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Lots of people vow to change in the New Year, and most of those resolutions revolve around health: lose weight, exercise more, eat healthier. Other popular resolutions include spend less, volunteer more, quit smoking and manage stress. But according to research conducted by the University of Scranton in Pennsylvania, just eight percent of people who set new year’s resolutions actually achieve them.

John Norcross of the University of Scranton has said that it’s best to be concise and specific when setting resolutions.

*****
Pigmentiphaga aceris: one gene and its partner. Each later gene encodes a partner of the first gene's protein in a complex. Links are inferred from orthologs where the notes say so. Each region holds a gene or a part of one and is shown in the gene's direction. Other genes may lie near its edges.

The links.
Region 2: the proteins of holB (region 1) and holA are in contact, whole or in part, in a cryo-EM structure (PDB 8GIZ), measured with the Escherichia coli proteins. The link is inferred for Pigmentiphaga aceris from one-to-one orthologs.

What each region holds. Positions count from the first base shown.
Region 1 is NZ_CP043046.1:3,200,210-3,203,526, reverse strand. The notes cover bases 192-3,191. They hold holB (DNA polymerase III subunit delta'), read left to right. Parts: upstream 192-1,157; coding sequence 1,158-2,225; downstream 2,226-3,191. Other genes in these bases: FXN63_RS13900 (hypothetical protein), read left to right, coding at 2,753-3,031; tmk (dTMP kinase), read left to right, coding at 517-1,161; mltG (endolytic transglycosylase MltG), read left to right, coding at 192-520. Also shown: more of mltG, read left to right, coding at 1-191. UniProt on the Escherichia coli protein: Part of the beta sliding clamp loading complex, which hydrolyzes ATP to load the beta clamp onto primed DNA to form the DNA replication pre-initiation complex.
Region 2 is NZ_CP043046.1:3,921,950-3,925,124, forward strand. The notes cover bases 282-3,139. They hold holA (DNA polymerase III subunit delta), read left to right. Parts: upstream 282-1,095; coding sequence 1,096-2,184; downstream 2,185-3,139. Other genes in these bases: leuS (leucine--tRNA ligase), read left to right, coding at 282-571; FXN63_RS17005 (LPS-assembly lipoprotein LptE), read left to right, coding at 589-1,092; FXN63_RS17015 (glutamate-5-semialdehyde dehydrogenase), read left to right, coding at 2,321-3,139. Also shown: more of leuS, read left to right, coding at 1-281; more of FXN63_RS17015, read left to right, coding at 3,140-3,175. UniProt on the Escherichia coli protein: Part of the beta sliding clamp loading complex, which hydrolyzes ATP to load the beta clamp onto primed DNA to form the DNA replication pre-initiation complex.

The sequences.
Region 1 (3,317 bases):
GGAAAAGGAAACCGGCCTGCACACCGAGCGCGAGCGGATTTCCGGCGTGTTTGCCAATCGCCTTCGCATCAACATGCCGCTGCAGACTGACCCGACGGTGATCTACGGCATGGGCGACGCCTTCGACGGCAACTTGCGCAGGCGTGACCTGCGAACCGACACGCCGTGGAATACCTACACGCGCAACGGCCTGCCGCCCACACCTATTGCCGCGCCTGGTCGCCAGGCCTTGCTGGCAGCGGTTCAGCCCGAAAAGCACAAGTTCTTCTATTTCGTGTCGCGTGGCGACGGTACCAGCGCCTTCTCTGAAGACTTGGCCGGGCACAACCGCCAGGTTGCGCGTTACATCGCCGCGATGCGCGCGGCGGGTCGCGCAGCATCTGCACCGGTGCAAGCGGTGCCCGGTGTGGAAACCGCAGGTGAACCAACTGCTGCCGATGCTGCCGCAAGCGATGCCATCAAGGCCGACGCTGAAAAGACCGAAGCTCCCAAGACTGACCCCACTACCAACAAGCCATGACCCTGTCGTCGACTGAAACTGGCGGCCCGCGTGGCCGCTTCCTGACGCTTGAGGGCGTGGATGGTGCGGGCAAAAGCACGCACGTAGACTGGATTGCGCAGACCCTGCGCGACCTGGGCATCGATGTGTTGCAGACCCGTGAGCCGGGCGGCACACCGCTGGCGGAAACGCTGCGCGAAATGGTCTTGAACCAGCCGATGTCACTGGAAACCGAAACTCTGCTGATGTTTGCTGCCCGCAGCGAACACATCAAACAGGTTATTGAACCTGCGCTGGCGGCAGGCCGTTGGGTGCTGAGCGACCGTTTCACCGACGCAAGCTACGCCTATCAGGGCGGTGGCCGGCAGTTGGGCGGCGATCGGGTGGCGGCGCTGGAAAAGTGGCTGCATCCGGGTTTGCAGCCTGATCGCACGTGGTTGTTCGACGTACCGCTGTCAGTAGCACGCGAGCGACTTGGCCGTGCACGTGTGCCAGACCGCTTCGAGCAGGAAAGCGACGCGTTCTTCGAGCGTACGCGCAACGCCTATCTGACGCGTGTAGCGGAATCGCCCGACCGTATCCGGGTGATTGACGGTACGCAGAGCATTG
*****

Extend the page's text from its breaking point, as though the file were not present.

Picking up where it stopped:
“We say if you can’t measure it, it’s not a very good resolution, because vague goals beget vague resolutions,” he says in Forbes magazine.

According to the American Psychological Association, it’s best to start small and change one behavior at a time. Don’t be too hard on yourself if you slip up, and don’t be afraid to ask for support from friends and family to achieve goals.

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